Cation Movements during Dehydration and NO2 Desorption in a Ba-Y,FAU Zeolite: An in Situ Time-Resolved X-ray Diffraction Study
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- Cation Movements during Dehydration and NO2 Desorption in a Ba-Y,FAU Zeolite: An in Situ Time-Resolved X-ray Diffraction Study
- Wang, Xianqin; Hanson, Jonathan C.; Kwak, Jahun; Szanyi, Janos; Peden, Charles H. F.
- Adsorption/desorption; Bound waters; Cation migration; Double ring; FAU zeolites; Gas molecules; Important features; Lean NO; Ring opening; Six-membered rings; Strong binding; Supercages; Time-resolved X-ray diffraction; Water cluster; Water molecule
- Issue Date
- AMER CHEMICAL SOC
- JOURNAL OF PHYSICAL CHEMISTRY C, v.117, no.8, pp.3915 - 3922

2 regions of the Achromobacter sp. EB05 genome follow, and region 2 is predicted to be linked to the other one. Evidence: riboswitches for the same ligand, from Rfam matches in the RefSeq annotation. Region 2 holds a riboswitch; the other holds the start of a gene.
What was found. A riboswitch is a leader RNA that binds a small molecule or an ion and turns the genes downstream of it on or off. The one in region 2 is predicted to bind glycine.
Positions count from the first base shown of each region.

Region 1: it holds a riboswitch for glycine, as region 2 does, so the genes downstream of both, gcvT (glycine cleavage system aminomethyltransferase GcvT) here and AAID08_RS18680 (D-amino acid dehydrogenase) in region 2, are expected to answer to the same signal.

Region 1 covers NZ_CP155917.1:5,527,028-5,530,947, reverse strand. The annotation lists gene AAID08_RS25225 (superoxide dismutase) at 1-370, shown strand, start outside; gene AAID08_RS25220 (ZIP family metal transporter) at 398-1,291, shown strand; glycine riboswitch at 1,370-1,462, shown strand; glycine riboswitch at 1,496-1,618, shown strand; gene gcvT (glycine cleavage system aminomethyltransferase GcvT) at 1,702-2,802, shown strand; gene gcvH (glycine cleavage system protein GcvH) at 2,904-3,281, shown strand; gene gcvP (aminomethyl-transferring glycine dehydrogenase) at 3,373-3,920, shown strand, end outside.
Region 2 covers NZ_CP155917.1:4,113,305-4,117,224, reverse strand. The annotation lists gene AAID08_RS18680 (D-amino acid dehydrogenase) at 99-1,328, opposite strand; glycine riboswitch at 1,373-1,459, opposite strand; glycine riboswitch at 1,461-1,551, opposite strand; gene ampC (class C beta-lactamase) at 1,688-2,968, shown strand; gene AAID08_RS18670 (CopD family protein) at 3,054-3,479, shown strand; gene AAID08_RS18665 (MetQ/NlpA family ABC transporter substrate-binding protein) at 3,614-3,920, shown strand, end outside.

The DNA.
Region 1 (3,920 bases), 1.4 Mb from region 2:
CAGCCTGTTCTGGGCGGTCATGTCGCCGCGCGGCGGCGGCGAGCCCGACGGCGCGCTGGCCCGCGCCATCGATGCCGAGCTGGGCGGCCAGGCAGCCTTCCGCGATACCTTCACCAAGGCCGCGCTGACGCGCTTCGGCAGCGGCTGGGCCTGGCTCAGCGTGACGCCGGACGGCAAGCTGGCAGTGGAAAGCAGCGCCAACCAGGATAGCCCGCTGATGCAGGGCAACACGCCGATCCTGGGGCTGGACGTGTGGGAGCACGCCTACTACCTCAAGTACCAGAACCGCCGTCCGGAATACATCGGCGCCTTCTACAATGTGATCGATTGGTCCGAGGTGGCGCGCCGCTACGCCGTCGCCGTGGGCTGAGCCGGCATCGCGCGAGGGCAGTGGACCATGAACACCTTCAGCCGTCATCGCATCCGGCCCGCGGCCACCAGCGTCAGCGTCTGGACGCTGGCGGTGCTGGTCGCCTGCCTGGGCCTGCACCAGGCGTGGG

- Synchrotron-based in situ time-resolved X-ray diffraction and Rietveld analysis were used to probe the interactions between Ba-Y,FAU zeolite frameworks and H2O or NO2 molecules. These results provide information about the migration of the Ba2+ cations in the zeolite framework during dehydration and during NO2 adsorption/desorption processes in a water-free zeolite. In the hydrated structure, water molecules form four double rings of hexagonal icelike clusters [(H2O)(6)] in the 12 ring openings of the supercage. These water rings interact with the cations and the zeolite framework through four cation/water clusters centered over the four six-membered rings of the supercage (site II). Interpenetrating tetrahedral water clusters [(H2O)(4)] and tetrahedral Ba cation clusters are observed in the sodalite cage. Consistent with the reported FT-IR results, three different ionic NOx species (NO+, NO+-NO2, and NO3-) are observed following NO2 adsorption by the dehydrated Ba Y,FAU zeolite. The structure of the water and the NOx species are correlated with the interactions between the adsorbates, the cations, and the framework The population of Ba2+ ions at different cationic positions strongly depends on the amount of bound water or NOx species. Both dehydration and NO2 adsorption/desorption result in facile migration of Ba2+ ions among the different cationic positions. Data obtained in this work have provided direct evidence for the Ba2+ cation migration to accommodate the binding of gas molecules. This important feature may play a pivotal role in the strong binding of NO2 to Ba-Y,FAU zeolite, a prerequisite for high catalytic activity in lean NOx reduction catalysis.
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